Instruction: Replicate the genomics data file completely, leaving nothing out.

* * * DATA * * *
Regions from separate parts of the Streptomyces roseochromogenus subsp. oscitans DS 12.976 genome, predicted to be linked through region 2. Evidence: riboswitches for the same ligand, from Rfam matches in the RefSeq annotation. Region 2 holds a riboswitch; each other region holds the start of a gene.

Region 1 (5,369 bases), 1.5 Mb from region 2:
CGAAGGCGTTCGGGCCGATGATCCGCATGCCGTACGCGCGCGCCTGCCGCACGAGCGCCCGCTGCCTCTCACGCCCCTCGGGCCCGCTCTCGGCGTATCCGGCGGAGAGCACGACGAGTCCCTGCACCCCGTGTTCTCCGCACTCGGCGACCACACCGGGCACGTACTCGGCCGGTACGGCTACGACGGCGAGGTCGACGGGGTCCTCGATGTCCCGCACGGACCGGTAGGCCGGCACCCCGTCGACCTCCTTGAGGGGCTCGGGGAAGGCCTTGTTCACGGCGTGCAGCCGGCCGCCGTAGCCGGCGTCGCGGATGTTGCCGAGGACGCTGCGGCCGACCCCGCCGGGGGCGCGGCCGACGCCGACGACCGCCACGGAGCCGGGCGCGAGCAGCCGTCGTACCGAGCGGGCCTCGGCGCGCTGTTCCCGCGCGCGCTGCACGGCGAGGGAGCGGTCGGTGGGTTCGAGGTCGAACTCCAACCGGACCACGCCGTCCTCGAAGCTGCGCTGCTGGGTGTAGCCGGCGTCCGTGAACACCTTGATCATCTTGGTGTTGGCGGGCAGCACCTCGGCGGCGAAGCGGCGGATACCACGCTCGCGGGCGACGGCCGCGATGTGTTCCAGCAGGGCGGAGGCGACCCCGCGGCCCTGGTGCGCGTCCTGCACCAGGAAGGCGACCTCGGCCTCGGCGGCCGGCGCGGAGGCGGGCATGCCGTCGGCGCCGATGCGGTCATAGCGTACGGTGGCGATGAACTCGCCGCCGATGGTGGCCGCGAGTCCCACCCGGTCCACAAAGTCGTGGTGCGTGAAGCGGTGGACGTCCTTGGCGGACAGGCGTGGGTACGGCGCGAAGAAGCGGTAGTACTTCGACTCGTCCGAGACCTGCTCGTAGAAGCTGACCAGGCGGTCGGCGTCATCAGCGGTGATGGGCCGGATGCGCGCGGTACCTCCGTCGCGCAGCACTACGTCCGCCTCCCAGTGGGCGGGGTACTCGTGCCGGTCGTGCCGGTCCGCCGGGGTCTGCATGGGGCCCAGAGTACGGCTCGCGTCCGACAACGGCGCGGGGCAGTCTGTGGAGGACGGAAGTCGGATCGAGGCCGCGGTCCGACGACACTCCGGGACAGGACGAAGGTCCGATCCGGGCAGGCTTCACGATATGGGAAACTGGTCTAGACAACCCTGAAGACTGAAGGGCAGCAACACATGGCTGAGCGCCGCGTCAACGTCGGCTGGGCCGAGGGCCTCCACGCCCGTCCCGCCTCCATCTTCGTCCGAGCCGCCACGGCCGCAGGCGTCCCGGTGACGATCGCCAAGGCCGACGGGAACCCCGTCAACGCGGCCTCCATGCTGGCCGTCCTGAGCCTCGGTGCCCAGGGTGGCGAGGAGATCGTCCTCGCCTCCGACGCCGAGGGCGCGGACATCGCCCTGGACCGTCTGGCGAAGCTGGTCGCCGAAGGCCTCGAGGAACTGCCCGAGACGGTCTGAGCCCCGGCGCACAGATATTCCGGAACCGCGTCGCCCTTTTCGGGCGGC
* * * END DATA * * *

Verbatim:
Regions from separate parts of the Streptomyces roseochromogenus subsp. oscitans DS 12.976 genome, predicted to be linked through region 2. Evidence: riboswitches for the same ligand, from Rfam matches in the RefSeq annotation. Region 2 holds a riboswitch; each other region holds the start of a gene.

Region 1 (5,369 bases), 1.5 Mb from region 2:
CGAAGGCGTTCGGGCCGATGATCCGCATGCCGTACGCGCGCGCCTGCCGCACGAGCGCCCGCTGCCTCTCACGCCCCTCGGGCCCGCTCTCGGCGTATCCGGCGGAGAGCACGACGAGTCCCTGCACCCCGTGTTCTCCGCACTCGGCGACCACACCGGGCACGTACTCGGCCGGTACGGCTACGACGGCGAGGTCGACGGGGTCCTCGATGTCCCGCACGGACCGGTAGGCCGGCACCCCGTCGACCTCCTTGAGGGGCTCGGGGAAGGCCTTGTTCACGGCGTGCAGCCGGCCGCCGTAGCCGGCGTCGCGGATGTTGCCGAGGACGCTGCGGCCGACCCCGCCGGGGGCGCGGCCGACGCCGACGACCGCCACGGAGCCGGGCGCGAGCAGCCGTCGTACCGAGCGGGCCTCGGCGCGCTGTTCCCGCGCGCGCTGCACGGCGAGGGAGCGGTCGGTGGGTTCGAGGTCGAACTCCAACCGGACCACGCCGTCCTCGAAGCTGCGCTGCTGGGTGTAGCCGGCGTCCGTGAACACCTTGATCATCTTGGTGTTGGCGGGCAGCACCTCGGCGGCGAAGCGGCGGATACCACGCTCGCGGGCGACGGCCGCGATGTGTTCCAGCAGGGCGGAGGCGACCCCGCGGCCCTGGTGCGCGTCCTGCACCAGGAAGGCGACCTCGGCCTCGGCGGCCGGCGCGGAGGCGGGCATGCCGTCGGCGCCGATGCGGTCATAGCGTACGGTGGCGATGAACTCGCCGCCGATGGTGGCCGCGAGTCCCACCCGGTCCACAAAGTCGTGGTGCGTGAAGCGGTGGACGTCCTTGGCGGACAGGCGTGGGTACGGCGCGAAGAAGCGGTAGTACTTCGACTCGTCCGAGACCTGCTCGTAGAAGCTGACCAGGCGGTCGGCGTCATCAGCGGTGATGGGCCGGATGCGCGCGGTACCTCCGTCGCGCAGCACTACGTCCGCCTCCCAGTGGGCGGGGTACTCGTGCCGGTCGTGCCGGTCCGCCGGGGTCTGCATGGGGCCCAGAGTACGGCTCGCGTCCGACAACGGCGCGGGGCAGTCTGTGGAGGACGGAAGTCGGATCGAGGCCGCGGTCCGACGACACTCCGGGACAGGACGAAGGTCCGATCCGGGCAGGCTTCACGATATGGGAAACTGGTCTAGACAACCCTGAAGACTGAAGGGCAGCAACACATGGCTGAGCGCCGCGTCAACGTCGGCTGGGCCGAGGGCCTCCACGCCCGTCCCGCCTCCATCTTCGTCCGAGCCGCCACGGCCGCAGGCGTCCCGGTGACGATCGCCAAGGCCGACGGGAACCCCGTCAACGCGGCCTCCATGCTGGCCGTCCTGAGCCTCGGTGCCCAGGGTGGCGAGGAGATCGTCCTCGCCTCCGACGCCGAGGGCGCGGACATCGCCCTGGACCGTCTGGCGAAGCTGGTCGCCGAAGGCCTCGAGGAACTGCCCGAGACGGTCTGAGCCCCGGCGCACAGATATTCCGGAACCGCGTCGCCCTTTTCGGGCGGC